Robert Williams, pictured, says institutional investors already have a sense of responsible investing strategies
Photo: Mike Zenari
Will new EU rules on responsible labels make funds even more attractive to the average investor? Stephen Evans discusses the place of sustainability in the asset management industry.
Providing investment for the productive economy is good. Supporting projects judged to be sustainable is better. Hence the increased demand for mutual funds which follow responsible investment principles. But would new EU rules make these products even more attractive to the average investor?
An assessment of what makes a “responsible” investment is highly personal. For some, the project supported must respect a full range of environmental, social and governance (ESG) criteria. Other people are more concerned to just exclude backing for activities they personally find distasteful: the arms trade, hydrocarbon extraction, activities with complicated human rights records, etc. This is a growing industry whichever measure is chosen. A recent report for the Association of the Luxembourg Fund Industry put total such assets in Europe at €476bn in 2016 (double the 2010 figure), while the Global Sustainable Investment Alliance estimated total assets of $12trn.
How can the average investor make the choice that matches their personal ethical standards?
National fund industries and individual businesses have created their own ESG investing labels they hope will aid decision-making. Luxflag is Luxembourg’s contribution; a rating which takes a relatively strict, holistic approach.
The European Commission is considering a move to developing a pan-European system akin to the EU Ecolabel applied to a range of goods and services. An action plan launched in March talked of “a unified EU classification system”, “clarifying the duty of asset managers and institutional investors to take sustainability into account”, “enhancing transparency in corporate reporting” and maybe even relaxing capital adequacy rules for banks with greater responsible investing exposure. Initial proposals were published in May.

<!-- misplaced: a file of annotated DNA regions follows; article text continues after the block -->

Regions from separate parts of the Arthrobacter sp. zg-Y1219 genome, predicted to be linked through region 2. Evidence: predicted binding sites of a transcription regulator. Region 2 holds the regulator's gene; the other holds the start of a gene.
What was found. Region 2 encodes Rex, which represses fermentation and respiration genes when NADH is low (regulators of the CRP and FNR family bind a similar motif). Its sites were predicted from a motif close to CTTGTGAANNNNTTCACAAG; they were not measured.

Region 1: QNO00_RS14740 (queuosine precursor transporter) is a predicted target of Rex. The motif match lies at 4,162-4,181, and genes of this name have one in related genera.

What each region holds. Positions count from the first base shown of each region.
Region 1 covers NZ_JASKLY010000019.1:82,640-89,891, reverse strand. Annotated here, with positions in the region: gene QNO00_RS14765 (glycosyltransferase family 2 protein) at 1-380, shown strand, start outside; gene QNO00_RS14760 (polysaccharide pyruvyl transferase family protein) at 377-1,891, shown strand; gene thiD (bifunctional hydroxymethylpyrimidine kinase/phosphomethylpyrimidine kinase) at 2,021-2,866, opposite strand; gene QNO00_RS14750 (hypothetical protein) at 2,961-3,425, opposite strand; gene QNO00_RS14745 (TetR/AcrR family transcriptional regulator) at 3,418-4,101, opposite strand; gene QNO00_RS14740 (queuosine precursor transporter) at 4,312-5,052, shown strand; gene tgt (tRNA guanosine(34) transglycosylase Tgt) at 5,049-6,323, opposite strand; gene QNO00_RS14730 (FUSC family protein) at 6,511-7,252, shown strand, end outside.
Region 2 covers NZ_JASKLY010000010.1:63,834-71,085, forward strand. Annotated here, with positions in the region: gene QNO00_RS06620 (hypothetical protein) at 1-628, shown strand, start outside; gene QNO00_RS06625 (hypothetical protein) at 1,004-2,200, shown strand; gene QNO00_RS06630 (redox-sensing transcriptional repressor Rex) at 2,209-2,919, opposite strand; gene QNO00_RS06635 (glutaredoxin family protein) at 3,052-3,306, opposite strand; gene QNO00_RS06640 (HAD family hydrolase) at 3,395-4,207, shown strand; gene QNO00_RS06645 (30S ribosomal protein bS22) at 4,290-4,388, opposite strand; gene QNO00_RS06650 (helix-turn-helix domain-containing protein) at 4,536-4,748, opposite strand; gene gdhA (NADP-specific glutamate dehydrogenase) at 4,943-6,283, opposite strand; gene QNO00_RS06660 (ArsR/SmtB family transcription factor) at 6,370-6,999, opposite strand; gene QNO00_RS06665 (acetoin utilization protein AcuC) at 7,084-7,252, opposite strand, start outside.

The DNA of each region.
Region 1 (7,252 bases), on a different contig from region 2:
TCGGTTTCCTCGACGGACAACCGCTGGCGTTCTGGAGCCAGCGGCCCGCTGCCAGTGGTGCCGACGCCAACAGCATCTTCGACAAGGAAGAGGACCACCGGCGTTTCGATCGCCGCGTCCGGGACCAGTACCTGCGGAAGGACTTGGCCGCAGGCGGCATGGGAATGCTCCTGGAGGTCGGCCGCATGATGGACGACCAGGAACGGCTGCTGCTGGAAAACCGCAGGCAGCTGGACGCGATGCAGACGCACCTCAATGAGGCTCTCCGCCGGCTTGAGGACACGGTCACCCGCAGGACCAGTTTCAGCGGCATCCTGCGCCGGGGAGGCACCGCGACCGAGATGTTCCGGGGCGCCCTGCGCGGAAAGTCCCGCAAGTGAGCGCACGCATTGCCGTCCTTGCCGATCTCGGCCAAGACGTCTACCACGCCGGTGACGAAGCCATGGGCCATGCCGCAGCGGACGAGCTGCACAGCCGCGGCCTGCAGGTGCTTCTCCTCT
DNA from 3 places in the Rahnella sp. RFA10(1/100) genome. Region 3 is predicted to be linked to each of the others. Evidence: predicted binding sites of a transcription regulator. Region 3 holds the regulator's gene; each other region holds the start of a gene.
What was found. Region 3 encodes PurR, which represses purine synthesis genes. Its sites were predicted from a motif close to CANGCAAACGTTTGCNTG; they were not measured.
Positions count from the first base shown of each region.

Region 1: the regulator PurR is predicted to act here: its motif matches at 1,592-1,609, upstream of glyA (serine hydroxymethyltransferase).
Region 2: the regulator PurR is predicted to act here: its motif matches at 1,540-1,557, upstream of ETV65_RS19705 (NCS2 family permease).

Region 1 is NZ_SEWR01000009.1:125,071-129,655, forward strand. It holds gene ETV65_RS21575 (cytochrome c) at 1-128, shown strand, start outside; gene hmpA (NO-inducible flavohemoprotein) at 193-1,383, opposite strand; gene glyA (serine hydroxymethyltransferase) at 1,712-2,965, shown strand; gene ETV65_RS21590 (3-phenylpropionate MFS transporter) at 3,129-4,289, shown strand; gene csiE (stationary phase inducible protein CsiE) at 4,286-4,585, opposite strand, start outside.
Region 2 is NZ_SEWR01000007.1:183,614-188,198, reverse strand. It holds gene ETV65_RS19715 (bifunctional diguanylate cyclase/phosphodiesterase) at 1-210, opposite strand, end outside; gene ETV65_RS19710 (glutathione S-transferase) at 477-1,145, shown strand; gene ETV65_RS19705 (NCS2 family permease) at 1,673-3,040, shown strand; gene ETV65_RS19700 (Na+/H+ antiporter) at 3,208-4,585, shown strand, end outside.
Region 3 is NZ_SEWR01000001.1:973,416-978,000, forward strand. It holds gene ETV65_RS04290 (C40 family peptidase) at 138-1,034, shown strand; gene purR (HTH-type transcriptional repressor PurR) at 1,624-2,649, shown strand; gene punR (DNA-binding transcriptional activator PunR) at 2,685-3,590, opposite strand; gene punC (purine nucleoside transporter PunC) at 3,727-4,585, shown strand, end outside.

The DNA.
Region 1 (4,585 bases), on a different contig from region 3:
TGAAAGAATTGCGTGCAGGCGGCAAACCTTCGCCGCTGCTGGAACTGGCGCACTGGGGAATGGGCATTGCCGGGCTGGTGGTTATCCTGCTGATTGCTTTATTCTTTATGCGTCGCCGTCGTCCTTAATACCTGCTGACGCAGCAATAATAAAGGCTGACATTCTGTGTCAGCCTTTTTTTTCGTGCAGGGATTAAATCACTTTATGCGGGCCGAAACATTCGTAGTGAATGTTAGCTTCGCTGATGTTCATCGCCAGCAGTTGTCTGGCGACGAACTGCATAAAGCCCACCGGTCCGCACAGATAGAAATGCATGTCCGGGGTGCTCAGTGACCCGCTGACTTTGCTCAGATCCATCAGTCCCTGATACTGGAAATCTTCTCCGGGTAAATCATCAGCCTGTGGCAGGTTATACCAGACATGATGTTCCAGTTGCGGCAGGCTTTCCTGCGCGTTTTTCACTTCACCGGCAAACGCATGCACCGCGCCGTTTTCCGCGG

After having mulled these challenges for decades, the asset management industry has expressed its scepticism about this move. “Any mandatory sustainability requirement, especially regarding investments, would turn ESG into a ‘tick the box’ compliance exercise,” said the European Fund and Asset Management Association. “Market growth demonstrates that managers are already aware that sustainability criteria are essential elements in ensuring that they act in the best interest of their clients over the long term,” added Alfi.
“Institutional investors have a good idea of what responsible investing means,” explained Robert Williams, head of business development at NN Investment Partners Luxembourg, a firm which has specialised in responsible investing products for nearly 20 years. The likes of insurance companies and public and private pension funds are choosing these strategies to appeal to end-clients. It is easier for asset managers to sit down with these experienced clients and explain ESG strategies.
For individual investors, however, the challenge is different as most often they lack expertise. “Our strategy is to rely on distributors such as private banks, family offices, and independent financial advisors to explain choices,” Williams said. “If the EU can encourage an increased flow of ESG data from corporations then this would help us assist end investors make informed choices,” he added.
However, taking a lowest common denominator, administrative approach to fund assessment might just add to red tape without increasing client awareness.